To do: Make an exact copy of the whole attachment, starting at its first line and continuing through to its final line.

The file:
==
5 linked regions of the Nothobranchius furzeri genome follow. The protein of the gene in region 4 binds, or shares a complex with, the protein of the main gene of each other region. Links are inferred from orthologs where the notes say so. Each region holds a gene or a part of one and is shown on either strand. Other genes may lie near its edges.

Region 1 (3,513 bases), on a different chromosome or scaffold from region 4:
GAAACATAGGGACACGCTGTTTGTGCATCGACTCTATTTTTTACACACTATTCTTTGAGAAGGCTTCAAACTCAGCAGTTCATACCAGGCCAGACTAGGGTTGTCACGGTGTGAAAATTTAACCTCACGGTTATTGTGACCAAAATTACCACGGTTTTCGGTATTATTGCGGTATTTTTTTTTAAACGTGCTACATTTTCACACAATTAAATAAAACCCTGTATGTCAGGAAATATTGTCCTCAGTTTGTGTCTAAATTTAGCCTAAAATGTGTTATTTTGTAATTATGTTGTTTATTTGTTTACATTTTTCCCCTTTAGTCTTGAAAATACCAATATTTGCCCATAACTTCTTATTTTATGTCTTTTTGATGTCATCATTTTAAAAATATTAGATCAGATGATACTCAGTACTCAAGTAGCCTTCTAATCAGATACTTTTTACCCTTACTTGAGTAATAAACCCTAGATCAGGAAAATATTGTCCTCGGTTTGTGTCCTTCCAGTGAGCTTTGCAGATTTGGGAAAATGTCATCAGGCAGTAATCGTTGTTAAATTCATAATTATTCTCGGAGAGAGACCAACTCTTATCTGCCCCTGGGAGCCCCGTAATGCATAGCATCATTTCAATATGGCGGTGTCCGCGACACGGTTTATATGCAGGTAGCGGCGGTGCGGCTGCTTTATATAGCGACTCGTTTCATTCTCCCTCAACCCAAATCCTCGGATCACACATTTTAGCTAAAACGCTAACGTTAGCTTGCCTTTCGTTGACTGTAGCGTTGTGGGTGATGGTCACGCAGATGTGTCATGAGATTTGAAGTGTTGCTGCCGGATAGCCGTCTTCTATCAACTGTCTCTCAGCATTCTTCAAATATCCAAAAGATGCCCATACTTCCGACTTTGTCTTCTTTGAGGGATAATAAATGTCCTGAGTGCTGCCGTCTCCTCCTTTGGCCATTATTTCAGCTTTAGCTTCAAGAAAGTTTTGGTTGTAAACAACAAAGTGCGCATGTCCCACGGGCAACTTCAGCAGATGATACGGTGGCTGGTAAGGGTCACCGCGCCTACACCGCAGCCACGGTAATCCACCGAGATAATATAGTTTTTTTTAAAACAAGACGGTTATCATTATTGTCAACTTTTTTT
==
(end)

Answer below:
5 linked regions of the Nothobranchius furzeri genome follow. The protein of the gene in region 4 binds, or shares a complex with, the protein of the main gene of each other region. Links are inferred from orthologs where the notes say so. Each region holds a gene or a part of one and is shown on either strand. Other genes may lie near its edges.

Region 1 (3,513 bases), on a different chromosome or scaffold from region 4:
GAAACATAGGGACACGCTGTTTGTGCATCGACTCTATTTTTTACACACTATTCTTTGAGAAGGCTTCAAACTCAGCAGTTCATACCAGGCCAGACTAGGGTTGTCACGGTGTGAAAATTTAACCTCACGGTTATTGTGACCAAAATTACCACGGTTTTCGGTATTATTGCGGTATTTTTTTTTAAACGTGCTACATTTTCACACAATTAAATAAAACCCTGTATGTCAGGAAATATTGTCCTCAGTTTGTGTCTAAATTTAGCCTAAAATGTGTTATTTTGTAATTATGTTGTTTATTTGTTTACATTTTTCCCCTTTAGTCTTGAAAATACCAATATTTGCCCATAACTTCTTATTTTATGTCTTTTTGATGTCATCATTTTAAAAATATTAGATCAGATGATACTCAGTACTCAAGTAGCCTTCTAATCAGATACTTTTTACCCTTACTTGAGTAATAAACCCTAGATCAGGAAAATATTGTCCTCGGTTTGTGTCCTTCCAGTGAGCTTTGCAGATTTGGGAAAATGTCATCAGGCAGTAATCGTTGTTAAATTCATAATTATTCTCGGAGAGAGACCAACTCTTATCTGCCCCTGGGAGCCCCGTAATGCATAGCATCATTTCAATATGGCGGTGTCCGCGACACGGTTTATATGCAGGTAGCGGCGGTGCGGCTGCTTTATATAGCGACTCGTTTCATTCTCCCTCAACCCAAATCCTCGGATCACACATTTTAGCTAAAACGCTAACGTTAGCTTGCCTTTCGTTGACTGTAGCGTTGTGGGTGATGGTCACGCAGATGTGTCATGAGATTTGAAGTGTTGCTGCCGGATAGCCGTCTTCTATCAACTGTCTCTCAGCATTCTTCAAATATCCAAAAGATGCCCATACTTCCGACTTTGTCTTCTTTGAGGGATAATAAATGTCCTGAGTGCTGCCGTCTCCTCCTTTGGCCATTATTTCAGCTTTAGCTTCAAGAAAGTTTTGGTTGTAAACAACAAAGTGCGCATGTCCCACGGGCAACTTCAGCAGATGATACGGTGGCTGGTAAGGGTCACCGCGCCTACACCGCAGCCACGGTAATCCACCGAGATAATATAGTTTTTTTTAAAACAAGACGGTTATCATTATTGTCAACTTTTTTT